Free radicals exert significant oxidative stress on tissues and cells and are implicated in the pathogenesis of neurodegenerative disorders such as multiple sclerosis (MS). The study by Scannevin et al. characterized the potential direct neuroprotective effects of dimethyl fumarate (DMF) and its primary metabolite monomethyl fumarate (MMF) on cellular resistance to oxidative damage in primary cultures of central nervous system (CNS) cells and explored the dependence and function of the nuclear factor (erythroid-derived 2)-like 2 (Nrf2) pathway in this process. Using multiple assay formats, these studies indicate that both DMF and MMF are able to promote cytoprotective responses in cells by activating the Nrf2 pathway, enabling them to better withstand oxidative stress. The attenuation of H2O2-induced calcium accumulation, along with potential mitigation of other cellular events related to toxic oxidative challenge, resulted in MMF or DMF-dependent increase in viability in astrocytes and neurons in an Nrf2-dependent manner. The oxidative injury and challenge paradigms explored are highly relevant to the mechanistic damage that occurs in MS, and these preclinical studies using DMF and MMF collectively provide a compelling rationale for the use of DMF as a therapeutic agent in the treatment of MS.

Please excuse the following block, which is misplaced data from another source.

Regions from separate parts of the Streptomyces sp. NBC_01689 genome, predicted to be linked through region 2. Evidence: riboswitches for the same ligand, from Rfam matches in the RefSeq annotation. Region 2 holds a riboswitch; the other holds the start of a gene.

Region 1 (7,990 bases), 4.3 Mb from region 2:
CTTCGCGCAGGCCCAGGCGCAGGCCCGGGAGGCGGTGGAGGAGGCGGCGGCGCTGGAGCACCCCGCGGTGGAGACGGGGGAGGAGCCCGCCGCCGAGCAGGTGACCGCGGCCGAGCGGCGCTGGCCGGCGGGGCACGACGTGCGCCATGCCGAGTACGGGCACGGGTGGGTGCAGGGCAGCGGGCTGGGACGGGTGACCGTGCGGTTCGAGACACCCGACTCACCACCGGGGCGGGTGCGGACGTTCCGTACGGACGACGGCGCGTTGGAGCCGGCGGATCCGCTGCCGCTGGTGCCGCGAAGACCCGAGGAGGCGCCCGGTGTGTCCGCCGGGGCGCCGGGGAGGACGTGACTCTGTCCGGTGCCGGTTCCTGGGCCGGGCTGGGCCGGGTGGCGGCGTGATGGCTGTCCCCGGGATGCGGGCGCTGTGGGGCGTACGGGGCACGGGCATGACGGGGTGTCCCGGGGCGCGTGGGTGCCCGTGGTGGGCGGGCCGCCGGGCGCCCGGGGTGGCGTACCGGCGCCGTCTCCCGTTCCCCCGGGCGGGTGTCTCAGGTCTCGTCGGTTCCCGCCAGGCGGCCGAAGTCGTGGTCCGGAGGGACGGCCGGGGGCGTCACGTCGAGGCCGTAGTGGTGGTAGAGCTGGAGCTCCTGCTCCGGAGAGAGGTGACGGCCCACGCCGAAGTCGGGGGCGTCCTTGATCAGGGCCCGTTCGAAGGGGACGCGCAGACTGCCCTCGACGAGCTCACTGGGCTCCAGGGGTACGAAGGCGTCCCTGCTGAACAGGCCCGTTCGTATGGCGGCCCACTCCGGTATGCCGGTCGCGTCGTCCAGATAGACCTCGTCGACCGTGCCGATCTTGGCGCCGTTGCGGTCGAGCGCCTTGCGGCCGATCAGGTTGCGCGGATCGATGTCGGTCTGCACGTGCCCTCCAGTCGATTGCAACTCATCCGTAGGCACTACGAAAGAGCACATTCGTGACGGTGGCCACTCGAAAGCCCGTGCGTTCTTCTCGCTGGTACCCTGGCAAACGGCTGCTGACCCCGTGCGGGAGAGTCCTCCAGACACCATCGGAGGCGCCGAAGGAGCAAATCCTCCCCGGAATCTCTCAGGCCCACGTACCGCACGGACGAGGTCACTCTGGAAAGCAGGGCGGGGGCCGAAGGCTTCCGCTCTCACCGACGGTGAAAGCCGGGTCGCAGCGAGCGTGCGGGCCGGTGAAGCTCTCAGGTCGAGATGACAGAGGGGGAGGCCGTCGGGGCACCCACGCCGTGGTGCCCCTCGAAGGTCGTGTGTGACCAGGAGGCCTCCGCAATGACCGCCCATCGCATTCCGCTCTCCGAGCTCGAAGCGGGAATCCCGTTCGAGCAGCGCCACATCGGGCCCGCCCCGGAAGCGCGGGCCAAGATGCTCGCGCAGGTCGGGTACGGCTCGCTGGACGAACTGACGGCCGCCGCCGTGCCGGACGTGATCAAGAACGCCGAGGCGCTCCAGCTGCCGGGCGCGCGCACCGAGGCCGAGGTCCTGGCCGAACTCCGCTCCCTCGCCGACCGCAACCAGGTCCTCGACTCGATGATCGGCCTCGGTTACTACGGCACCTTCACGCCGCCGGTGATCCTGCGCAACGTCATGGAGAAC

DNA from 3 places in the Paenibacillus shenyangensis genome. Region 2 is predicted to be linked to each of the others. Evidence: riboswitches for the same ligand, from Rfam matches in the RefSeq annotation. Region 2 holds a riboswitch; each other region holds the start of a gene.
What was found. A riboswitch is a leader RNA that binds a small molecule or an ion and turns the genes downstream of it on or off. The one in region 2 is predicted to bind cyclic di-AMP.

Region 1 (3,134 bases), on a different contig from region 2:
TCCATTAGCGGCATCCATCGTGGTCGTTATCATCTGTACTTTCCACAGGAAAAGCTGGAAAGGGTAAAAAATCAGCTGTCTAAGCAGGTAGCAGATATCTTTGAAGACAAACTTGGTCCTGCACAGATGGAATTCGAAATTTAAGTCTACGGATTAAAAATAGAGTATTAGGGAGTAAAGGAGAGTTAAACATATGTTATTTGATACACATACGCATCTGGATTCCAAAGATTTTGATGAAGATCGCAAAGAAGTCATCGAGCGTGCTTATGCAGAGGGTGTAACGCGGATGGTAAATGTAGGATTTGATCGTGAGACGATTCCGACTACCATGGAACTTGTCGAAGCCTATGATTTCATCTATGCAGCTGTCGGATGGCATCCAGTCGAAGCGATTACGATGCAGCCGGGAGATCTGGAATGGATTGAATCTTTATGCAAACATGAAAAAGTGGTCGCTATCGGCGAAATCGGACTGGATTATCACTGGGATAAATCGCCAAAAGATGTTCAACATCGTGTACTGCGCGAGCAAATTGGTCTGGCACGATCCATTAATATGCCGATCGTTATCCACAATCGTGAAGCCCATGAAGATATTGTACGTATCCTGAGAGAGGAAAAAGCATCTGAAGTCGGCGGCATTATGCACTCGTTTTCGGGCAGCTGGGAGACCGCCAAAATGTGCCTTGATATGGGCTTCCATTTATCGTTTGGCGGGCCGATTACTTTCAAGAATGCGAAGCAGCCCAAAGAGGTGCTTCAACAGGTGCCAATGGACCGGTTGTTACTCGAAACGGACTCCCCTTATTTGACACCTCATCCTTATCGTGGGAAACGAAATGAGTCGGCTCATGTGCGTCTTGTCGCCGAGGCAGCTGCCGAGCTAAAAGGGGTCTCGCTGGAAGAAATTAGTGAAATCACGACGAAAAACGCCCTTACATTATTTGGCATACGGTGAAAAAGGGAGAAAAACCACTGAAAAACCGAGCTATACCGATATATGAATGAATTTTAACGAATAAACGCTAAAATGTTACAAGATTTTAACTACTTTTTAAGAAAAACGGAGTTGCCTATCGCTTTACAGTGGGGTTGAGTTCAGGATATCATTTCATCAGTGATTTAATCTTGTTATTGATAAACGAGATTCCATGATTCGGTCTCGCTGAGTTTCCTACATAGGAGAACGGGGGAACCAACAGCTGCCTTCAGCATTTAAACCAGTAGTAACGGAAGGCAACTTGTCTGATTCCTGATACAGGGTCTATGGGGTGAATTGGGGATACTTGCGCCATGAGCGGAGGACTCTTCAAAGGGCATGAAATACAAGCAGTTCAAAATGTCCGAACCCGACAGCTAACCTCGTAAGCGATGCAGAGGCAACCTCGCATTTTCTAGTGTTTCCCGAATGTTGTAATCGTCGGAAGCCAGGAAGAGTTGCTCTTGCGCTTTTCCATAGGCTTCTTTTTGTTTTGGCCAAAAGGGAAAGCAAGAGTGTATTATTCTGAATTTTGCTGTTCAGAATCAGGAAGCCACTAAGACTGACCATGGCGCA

See article at J Pharmacol Exp Ther 2012, 341:274–284.
- Copyright © 2012 by The American Society for Pharmacology and Experimental Therapeutics